U.S. government would halt regional transport in smallpox response

| Wednesday, November 28, 2001

If terrorists unleash the smallpox virus on the United States, health authorities could impose drastic measures to halt its spread, including shutting down regional transport, according to a draft federal plan released Monday. The plan, by the Centers for Disease Control and Prevention, was prompted by the Sept. 11 terrorist attacks and the anthrax scare that followed.

The CDC has called for increased awareness by doctors, health officials and the public to be able to detect any outbreak of smallpox - and respond quickly enough to stop it before a plague could sweep the nation. The heart of the plan is the classic "ring vaccination" strategy used to eradicate smallpox a generation ago. That strategy depends on quickly spotting a case of smallpox, isolating the initial patients, and identifying and vaccinating others who might have become infected. Local officials would try to locate people thought to have been exposed at an airport, train station, truckstop, or sports stadium.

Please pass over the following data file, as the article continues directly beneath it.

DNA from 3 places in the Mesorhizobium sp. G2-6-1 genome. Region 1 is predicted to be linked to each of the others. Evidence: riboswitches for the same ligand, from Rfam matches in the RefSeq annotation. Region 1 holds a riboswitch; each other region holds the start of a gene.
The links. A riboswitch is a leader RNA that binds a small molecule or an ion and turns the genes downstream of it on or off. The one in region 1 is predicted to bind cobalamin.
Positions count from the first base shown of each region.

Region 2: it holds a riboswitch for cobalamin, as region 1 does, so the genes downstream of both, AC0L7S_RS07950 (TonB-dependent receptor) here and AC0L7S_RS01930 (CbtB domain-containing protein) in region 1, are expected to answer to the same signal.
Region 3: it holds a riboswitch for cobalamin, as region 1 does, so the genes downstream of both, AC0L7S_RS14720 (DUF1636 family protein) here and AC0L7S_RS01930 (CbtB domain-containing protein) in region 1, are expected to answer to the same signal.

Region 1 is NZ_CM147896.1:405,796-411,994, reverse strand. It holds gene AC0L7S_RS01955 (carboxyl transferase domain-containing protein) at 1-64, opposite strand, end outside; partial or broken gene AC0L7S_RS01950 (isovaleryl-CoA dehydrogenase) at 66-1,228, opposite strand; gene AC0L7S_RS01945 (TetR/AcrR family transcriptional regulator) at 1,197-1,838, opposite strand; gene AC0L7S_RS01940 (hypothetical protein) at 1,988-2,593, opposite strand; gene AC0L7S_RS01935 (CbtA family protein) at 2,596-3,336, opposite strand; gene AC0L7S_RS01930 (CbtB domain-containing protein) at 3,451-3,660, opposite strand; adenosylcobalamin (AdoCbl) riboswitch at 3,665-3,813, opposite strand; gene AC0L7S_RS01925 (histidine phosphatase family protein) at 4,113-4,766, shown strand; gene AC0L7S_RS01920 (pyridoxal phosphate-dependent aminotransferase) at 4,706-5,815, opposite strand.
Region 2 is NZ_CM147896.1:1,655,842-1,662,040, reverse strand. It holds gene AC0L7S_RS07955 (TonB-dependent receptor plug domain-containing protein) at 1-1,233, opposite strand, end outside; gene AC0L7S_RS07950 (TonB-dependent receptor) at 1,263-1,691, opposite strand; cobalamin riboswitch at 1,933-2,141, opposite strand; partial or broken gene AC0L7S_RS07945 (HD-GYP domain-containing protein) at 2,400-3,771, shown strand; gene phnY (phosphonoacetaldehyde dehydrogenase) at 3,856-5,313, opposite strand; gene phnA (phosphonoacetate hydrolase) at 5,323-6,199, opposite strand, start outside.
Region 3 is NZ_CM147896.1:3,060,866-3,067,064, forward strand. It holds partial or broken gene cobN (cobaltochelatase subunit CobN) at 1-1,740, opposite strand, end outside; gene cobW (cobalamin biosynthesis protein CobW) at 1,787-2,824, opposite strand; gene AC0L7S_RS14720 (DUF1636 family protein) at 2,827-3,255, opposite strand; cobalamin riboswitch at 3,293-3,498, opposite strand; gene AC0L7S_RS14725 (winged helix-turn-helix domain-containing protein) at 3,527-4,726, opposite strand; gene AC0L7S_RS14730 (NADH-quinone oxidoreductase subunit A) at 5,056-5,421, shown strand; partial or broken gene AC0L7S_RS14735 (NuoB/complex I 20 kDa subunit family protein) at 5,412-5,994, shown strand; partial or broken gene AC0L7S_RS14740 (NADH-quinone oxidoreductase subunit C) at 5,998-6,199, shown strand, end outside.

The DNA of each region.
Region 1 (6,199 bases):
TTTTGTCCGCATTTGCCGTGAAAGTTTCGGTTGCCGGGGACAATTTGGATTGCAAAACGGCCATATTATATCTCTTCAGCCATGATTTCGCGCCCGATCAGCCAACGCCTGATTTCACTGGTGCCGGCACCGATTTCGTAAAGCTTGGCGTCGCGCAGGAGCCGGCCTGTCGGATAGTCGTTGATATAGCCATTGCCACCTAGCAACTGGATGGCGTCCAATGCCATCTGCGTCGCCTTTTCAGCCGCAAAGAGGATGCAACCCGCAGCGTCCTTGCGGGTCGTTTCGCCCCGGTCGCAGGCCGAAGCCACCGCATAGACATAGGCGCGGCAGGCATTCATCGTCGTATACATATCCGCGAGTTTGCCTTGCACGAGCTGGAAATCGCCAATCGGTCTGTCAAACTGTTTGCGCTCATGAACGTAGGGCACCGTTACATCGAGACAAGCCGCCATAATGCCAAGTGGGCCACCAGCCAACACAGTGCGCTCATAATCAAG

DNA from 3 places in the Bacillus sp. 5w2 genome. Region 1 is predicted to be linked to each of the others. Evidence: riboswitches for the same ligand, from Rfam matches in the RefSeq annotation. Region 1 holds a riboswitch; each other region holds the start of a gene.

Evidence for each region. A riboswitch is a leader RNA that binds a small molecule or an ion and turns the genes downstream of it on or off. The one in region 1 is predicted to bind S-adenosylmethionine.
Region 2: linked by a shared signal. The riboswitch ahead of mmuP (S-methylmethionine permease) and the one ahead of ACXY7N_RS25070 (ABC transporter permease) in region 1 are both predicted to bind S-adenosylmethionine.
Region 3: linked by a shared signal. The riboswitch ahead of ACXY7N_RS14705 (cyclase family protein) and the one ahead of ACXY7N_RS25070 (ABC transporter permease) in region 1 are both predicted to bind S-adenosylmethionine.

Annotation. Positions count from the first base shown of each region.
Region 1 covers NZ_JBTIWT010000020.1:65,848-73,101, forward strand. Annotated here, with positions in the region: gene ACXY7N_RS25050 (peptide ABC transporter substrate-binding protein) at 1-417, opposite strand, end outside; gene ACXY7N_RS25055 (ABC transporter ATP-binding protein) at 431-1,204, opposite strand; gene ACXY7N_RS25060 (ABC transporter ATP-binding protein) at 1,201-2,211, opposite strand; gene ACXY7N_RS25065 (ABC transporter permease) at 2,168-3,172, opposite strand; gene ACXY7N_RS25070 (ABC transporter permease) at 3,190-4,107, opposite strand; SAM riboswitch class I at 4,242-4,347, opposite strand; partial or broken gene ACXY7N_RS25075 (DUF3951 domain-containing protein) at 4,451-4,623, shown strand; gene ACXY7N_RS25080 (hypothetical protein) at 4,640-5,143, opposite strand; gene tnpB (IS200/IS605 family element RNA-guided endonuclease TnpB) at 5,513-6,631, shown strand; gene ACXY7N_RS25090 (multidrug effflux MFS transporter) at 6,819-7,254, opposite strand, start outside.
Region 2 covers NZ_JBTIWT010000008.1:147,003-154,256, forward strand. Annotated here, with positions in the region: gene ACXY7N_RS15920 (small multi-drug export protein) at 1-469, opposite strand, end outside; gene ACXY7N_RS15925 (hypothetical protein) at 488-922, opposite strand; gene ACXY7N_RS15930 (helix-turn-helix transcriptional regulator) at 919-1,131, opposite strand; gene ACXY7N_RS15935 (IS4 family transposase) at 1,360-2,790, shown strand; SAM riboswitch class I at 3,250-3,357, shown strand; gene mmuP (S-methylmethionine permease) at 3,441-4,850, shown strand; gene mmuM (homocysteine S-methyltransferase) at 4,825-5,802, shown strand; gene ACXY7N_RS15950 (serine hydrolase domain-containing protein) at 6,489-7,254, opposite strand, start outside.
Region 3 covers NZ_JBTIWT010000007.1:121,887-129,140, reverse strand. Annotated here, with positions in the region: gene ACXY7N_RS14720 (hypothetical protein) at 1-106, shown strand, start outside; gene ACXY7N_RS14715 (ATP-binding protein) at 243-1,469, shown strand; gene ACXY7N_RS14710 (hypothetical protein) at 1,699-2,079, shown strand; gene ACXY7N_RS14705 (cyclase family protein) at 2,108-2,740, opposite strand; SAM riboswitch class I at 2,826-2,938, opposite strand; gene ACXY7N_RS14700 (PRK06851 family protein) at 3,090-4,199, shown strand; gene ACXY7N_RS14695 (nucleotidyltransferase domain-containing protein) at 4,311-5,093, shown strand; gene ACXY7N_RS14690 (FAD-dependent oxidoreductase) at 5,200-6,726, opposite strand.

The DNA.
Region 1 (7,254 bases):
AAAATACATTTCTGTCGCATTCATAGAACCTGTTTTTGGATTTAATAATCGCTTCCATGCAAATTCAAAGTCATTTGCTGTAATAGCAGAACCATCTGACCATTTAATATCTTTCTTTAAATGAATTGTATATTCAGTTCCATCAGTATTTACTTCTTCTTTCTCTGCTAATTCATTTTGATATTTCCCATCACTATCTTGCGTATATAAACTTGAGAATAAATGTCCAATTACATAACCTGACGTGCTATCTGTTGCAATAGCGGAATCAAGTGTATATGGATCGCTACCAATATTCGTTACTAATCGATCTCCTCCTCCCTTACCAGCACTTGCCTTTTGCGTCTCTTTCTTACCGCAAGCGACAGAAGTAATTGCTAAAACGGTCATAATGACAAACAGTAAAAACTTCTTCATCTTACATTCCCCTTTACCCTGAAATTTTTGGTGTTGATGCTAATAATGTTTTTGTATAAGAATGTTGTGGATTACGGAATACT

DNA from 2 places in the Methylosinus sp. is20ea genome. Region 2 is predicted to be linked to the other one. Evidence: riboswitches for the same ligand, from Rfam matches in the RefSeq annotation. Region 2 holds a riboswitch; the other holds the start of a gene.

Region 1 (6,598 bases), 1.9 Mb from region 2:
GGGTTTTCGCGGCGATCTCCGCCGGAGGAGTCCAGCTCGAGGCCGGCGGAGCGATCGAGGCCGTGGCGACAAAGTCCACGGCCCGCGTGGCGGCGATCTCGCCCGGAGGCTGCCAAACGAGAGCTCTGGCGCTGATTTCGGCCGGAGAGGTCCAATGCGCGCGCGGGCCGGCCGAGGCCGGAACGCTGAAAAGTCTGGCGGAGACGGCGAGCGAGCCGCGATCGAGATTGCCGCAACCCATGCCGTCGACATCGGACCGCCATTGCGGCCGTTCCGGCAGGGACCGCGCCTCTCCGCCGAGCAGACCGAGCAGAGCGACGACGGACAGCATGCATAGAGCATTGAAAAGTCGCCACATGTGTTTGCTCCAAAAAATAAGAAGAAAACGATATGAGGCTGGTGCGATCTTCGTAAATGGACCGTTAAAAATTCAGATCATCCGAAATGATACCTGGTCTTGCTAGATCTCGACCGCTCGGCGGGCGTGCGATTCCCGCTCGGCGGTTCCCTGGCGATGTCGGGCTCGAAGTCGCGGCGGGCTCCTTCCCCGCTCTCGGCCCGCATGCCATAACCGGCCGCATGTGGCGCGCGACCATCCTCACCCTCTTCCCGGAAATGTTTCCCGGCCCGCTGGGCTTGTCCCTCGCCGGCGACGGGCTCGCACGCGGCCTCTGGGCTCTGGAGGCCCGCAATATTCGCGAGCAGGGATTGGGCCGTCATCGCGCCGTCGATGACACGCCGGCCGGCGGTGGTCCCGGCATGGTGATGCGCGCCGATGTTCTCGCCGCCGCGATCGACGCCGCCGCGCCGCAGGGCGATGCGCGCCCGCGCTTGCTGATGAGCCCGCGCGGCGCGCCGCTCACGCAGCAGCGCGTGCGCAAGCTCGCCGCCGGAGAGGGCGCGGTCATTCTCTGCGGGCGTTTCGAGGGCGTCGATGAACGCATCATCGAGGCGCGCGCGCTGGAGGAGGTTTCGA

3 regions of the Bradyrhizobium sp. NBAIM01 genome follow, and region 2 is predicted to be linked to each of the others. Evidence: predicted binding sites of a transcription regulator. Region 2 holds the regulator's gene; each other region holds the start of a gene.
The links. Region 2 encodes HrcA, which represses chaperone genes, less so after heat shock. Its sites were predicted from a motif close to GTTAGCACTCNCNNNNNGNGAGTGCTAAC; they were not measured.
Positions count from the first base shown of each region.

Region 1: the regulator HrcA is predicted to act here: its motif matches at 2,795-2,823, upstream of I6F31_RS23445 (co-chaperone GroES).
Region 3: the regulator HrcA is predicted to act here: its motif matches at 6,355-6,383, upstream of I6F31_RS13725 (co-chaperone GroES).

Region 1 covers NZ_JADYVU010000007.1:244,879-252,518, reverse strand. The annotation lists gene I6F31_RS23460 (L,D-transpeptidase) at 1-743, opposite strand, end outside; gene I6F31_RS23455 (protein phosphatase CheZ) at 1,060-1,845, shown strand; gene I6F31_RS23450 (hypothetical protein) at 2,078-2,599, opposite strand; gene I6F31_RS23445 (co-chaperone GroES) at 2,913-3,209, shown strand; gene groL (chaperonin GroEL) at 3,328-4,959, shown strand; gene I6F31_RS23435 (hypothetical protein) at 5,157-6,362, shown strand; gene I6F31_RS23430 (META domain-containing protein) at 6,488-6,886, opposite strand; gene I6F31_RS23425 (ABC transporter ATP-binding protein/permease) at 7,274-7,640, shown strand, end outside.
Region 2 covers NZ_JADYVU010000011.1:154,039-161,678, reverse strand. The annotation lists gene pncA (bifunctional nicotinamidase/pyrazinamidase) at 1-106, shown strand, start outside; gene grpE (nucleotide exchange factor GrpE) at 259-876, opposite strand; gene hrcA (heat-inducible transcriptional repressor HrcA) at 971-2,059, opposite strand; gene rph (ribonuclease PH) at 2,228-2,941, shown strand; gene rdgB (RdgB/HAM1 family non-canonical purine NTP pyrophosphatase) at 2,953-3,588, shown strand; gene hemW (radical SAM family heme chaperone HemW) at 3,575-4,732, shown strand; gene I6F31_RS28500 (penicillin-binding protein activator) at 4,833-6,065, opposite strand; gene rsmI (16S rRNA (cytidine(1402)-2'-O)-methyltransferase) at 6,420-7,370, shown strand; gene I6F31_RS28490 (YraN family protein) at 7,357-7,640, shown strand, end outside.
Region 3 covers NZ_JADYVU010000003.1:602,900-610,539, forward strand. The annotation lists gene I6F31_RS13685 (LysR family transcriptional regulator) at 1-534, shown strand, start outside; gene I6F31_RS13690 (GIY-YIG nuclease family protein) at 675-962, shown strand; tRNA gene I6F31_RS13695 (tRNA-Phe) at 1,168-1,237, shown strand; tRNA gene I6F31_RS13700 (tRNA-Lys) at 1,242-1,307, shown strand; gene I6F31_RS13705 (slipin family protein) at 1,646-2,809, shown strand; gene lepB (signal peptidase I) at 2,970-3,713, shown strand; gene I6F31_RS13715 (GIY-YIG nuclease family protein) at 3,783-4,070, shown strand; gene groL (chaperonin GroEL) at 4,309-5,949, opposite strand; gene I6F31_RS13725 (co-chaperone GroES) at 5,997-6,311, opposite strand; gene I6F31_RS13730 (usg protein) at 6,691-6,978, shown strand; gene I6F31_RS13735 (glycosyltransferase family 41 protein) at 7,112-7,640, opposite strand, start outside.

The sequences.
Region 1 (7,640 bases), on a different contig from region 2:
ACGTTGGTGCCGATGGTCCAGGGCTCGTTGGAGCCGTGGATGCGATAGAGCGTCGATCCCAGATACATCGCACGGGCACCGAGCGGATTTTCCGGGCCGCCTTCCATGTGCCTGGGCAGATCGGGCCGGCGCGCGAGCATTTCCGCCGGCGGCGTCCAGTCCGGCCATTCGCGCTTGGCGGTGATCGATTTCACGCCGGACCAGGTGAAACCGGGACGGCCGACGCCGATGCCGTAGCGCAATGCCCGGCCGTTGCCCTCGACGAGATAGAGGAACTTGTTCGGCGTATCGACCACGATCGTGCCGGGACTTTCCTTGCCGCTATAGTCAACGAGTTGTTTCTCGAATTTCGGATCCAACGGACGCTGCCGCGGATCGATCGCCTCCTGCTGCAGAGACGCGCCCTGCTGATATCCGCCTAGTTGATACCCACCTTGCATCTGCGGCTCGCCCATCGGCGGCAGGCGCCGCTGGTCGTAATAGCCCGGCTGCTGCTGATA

If locating them proves impossible, health officials would be forced to consider a broader vaccination program, such as inoculating a large group - even a whole city. If early control efforts fail or an initial outbreak is sufficiently large, still more aggressive measures might be necessary, the plan says, such as quarantining entire cities, banning public events, restricting travel and other measures. A single case of smallpox would be an international health emergency of the highest order, the plan says. Clearly, the plans indicates, if an attack occurred, avoiding mass panic would be a challenge.
--Keith Goble

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